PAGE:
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STOCK WATCH

May 31, 1987|Frederick M. Muir

The bears continue to hammer away at troubled Financial Corp. of America, the Irvine-based parent of American Savings & Loan Assn. According to the most recent issue of the Overpriced Stock Service, Ursae Majoris (or Big Bear, as the editor is known): "The stock is headed for zero, folks--the big goose egg."

The investment letter says FCA cannot make money from its operations and warns that income from extraordinary sources--such as sale of assets--will likely dry up. In fact, the letter said it is likely that FCA's American Savings unit will be taken over by federal regulators by year end.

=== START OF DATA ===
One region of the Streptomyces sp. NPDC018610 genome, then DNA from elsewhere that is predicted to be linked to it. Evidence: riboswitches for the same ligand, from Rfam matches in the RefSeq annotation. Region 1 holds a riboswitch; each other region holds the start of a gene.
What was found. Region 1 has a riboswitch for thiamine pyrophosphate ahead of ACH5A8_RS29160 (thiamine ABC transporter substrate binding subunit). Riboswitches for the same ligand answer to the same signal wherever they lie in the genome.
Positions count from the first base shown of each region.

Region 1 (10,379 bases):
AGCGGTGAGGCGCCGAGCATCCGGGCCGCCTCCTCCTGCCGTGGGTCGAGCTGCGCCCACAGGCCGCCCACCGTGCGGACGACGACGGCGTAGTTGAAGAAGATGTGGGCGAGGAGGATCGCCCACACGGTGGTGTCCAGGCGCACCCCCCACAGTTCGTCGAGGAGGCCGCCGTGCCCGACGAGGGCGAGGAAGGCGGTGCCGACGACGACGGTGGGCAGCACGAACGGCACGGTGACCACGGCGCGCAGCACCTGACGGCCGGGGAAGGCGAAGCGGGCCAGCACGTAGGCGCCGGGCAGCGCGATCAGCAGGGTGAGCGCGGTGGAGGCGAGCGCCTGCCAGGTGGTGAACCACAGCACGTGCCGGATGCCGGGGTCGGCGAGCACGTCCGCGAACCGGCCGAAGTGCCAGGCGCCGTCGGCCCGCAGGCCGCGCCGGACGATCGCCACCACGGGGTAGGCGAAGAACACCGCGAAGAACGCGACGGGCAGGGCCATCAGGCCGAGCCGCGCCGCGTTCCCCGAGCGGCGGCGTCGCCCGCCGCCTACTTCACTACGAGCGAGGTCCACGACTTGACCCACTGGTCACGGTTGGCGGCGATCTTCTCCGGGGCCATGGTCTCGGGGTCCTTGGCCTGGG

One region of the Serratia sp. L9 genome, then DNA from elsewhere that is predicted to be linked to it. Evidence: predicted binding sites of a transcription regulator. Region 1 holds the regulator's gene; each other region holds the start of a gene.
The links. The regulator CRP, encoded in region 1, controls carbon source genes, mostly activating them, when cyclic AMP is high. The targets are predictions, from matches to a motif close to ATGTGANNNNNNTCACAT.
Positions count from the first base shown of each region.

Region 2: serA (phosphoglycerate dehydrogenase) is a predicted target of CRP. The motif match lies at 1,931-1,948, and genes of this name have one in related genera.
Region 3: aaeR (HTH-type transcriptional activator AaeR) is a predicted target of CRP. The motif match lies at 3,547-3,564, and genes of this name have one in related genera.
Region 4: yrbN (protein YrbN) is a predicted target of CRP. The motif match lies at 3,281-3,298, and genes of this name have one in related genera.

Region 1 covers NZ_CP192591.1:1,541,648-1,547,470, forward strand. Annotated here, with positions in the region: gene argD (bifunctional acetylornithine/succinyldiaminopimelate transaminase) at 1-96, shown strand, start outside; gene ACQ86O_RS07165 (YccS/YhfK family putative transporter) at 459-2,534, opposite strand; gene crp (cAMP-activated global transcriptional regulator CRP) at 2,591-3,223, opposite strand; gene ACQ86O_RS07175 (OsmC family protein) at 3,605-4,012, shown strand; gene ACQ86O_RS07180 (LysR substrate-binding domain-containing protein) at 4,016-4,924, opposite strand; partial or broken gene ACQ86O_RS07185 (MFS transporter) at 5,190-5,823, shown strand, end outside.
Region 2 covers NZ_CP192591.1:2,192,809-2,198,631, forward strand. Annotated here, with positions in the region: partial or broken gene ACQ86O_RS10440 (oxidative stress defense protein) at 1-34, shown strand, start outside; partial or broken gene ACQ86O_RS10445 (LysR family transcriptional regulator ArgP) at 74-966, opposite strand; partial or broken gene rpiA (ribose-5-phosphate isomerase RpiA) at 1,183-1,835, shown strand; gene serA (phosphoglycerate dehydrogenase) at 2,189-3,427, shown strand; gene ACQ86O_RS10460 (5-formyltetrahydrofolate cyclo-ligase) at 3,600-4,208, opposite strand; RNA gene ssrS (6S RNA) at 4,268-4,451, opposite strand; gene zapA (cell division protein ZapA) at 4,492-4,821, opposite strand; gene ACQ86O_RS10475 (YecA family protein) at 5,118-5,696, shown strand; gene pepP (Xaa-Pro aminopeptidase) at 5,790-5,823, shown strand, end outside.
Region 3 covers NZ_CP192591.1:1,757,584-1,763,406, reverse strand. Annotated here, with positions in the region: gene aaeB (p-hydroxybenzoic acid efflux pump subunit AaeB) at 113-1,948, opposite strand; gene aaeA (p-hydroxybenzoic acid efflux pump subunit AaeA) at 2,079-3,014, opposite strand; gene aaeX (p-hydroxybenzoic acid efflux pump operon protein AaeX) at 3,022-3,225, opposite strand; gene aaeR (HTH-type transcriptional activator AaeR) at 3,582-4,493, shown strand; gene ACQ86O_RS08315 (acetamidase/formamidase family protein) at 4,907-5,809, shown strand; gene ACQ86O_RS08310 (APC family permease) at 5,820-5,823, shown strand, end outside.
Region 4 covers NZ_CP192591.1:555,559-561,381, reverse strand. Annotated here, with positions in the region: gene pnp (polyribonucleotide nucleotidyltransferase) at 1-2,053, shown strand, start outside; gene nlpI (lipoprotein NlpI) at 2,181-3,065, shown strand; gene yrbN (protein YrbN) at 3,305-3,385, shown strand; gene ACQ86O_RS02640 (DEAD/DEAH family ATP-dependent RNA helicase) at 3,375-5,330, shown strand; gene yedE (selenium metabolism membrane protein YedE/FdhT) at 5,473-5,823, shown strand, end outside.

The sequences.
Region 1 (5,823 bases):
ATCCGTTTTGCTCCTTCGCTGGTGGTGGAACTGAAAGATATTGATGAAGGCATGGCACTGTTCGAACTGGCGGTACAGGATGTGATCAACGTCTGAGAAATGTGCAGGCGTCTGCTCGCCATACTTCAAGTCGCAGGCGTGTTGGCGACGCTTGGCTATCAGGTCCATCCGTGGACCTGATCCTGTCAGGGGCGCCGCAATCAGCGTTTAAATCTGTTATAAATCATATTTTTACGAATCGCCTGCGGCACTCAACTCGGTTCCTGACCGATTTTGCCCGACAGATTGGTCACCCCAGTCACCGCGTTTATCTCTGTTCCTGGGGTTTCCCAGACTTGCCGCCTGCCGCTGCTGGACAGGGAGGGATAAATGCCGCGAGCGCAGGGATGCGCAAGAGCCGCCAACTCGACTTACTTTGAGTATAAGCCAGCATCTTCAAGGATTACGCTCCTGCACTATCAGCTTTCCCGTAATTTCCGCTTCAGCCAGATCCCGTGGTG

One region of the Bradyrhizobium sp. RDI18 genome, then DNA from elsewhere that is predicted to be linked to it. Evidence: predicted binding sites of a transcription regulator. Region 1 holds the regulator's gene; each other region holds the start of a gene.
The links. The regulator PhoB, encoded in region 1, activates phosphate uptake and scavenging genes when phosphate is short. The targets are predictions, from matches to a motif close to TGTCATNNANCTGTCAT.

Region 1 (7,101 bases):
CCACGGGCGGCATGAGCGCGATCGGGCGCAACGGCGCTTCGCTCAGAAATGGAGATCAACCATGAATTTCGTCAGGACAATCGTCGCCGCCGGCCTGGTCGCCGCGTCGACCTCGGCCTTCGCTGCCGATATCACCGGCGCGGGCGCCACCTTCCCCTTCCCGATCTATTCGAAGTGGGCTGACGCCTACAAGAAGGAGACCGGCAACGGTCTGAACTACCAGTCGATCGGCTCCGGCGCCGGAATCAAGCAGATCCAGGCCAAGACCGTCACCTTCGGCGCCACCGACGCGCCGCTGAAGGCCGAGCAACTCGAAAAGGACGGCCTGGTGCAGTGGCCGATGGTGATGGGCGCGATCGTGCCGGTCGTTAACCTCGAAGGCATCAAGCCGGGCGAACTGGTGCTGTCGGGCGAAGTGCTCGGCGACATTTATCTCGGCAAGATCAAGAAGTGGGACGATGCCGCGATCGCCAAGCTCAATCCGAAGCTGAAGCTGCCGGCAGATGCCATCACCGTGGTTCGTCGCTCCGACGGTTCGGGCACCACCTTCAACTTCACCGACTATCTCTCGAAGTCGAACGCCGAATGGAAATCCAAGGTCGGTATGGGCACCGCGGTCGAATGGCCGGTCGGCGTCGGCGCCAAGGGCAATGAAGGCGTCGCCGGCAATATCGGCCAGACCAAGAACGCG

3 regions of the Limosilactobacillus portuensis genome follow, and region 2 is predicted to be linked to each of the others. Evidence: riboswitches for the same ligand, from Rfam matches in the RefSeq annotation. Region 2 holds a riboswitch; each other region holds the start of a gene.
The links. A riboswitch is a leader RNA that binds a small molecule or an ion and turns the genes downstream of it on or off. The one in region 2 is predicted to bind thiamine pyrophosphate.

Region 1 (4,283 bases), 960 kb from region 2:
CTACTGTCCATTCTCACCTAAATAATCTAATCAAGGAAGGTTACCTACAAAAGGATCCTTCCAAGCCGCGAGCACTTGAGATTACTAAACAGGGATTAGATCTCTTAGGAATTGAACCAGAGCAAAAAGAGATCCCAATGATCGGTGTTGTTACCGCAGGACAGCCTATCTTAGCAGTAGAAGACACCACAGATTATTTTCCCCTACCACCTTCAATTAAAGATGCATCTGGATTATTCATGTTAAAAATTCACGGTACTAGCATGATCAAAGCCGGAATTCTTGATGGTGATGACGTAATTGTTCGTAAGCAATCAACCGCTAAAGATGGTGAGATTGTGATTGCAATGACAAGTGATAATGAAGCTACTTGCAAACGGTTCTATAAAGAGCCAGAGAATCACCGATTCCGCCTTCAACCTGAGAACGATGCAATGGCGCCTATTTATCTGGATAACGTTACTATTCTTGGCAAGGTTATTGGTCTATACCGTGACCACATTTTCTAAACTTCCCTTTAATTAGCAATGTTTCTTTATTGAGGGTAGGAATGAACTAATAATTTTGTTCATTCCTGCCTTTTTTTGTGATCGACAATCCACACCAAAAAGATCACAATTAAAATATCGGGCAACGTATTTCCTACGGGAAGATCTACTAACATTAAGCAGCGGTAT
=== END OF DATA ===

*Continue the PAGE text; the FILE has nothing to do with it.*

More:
'Optimist of the Year'

Meanwhile, the California Research Report, a newsletter that covers the financial-services industry, named FCA Chairman William Popejoy the Optimist of the Year for his recent comment that "I believe the company has a promising future."

Report editor Salvatore Serrantino said, "In view of the cold, hard facts about the troubled S&L, it's hard to take (Popejoy) seriously."

Serrantino reported that FCA's operating loss in the first quarter was $17.3 million, more than twice as bad as the $7.3 million operating loss for the year-earlier quarter.

In trading on the NYSE Friday, FCA shares closed at $6.375, up 37.5 cents for the day, but down about 50% from the 52-week high of $12.875. The stock's 52-week low was $5.50.

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